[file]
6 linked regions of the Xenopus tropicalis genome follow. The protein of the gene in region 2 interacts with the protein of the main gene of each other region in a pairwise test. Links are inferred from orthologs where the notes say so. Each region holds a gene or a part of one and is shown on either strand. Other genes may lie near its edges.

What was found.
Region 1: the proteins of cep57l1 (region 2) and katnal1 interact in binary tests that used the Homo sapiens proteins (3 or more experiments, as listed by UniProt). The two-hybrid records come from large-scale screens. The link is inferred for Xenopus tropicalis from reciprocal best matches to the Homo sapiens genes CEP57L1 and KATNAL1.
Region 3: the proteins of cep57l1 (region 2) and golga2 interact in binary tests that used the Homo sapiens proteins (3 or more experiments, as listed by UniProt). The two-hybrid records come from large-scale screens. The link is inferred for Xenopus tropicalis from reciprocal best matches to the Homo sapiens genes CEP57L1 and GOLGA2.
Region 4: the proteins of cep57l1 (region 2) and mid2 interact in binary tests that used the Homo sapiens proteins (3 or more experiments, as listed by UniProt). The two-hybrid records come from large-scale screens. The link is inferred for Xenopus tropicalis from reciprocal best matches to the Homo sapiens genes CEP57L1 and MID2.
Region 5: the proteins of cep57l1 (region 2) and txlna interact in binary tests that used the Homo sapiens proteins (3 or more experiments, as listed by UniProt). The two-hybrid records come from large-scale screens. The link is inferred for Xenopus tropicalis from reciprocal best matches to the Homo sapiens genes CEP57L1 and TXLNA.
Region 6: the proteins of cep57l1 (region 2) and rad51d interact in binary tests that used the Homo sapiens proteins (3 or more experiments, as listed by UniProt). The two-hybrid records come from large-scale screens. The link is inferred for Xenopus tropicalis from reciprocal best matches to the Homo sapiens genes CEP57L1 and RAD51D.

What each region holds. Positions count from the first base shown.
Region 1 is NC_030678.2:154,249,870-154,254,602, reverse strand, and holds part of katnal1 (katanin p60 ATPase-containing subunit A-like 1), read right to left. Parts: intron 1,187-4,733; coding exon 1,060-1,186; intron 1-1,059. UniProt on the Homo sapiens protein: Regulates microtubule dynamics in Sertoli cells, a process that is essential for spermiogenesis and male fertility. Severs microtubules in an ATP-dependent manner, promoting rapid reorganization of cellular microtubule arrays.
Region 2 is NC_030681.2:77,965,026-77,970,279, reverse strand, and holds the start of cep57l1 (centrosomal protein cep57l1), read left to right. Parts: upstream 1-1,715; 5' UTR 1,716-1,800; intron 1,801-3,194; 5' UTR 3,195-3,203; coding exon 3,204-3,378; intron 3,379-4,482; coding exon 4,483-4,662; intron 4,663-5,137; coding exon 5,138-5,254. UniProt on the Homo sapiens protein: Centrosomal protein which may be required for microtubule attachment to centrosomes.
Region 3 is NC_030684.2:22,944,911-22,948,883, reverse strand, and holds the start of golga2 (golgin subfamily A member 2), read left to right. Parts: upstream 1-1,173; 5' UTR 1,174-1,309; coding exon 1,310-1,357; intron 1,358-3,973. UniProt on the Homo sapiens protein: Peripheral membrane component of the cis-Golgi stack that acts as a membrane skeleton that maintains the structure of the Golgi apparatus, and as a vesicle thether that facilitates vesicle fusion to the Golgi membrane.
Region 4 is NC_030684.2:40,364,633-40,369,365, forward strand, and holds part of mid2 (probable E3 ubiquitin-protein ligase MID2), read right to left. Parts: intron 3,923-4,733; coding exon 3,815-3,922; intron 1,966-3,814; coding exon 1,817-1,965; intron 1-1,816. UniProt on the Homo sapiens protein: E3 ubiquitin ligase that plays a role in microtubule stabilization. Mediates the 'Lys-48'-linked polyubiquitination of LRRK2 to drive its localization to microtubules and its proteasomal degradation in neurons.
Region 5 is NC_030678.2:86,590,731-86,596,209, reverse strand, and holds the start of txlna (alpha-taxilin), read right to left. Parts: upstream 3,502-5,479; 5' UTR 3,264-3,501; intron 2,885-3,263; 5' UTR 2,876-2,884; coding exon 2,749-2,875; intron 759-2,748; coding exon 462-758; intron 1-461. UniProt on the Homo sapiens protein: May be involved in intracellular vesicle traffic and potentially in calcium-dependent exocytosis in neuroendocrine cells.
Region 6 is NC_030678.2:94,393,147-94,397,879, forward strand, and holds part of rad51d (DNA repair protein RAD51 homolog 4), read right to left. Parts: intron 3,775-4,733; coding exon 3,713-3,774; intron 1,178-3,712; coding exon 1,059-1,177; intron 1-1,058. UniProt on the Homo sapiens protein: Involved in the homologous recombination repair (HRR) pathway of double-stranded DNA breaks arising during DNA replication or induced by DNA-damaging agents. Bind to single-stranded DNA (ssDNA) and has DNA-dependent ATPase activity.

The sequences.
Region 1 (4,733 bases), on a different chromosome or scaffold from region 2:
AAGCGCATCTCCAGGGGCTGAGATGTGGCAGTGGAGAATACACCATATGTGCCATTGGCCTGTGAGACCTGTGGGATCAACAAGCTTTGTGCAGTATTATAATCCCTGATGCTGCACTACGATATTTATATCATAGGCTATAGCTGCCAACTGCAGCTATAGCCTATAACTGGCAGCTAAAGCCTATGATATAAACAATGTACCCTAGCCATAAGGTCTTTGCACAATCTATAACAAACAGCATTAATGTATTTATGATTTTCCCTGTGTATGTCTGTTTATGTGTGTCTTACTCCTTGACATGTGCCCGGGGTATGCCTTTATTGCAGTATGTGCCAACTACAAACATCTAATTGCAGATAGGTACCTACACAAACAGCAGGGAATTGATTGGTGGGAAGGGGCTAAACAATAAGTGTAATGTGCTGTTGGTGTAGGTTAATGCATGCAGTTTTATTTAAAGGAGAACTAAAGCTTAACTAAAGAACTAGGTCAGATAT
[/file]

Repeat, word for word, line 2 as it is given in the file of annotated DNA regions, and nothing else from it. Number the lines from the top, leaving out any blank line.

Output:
What was found.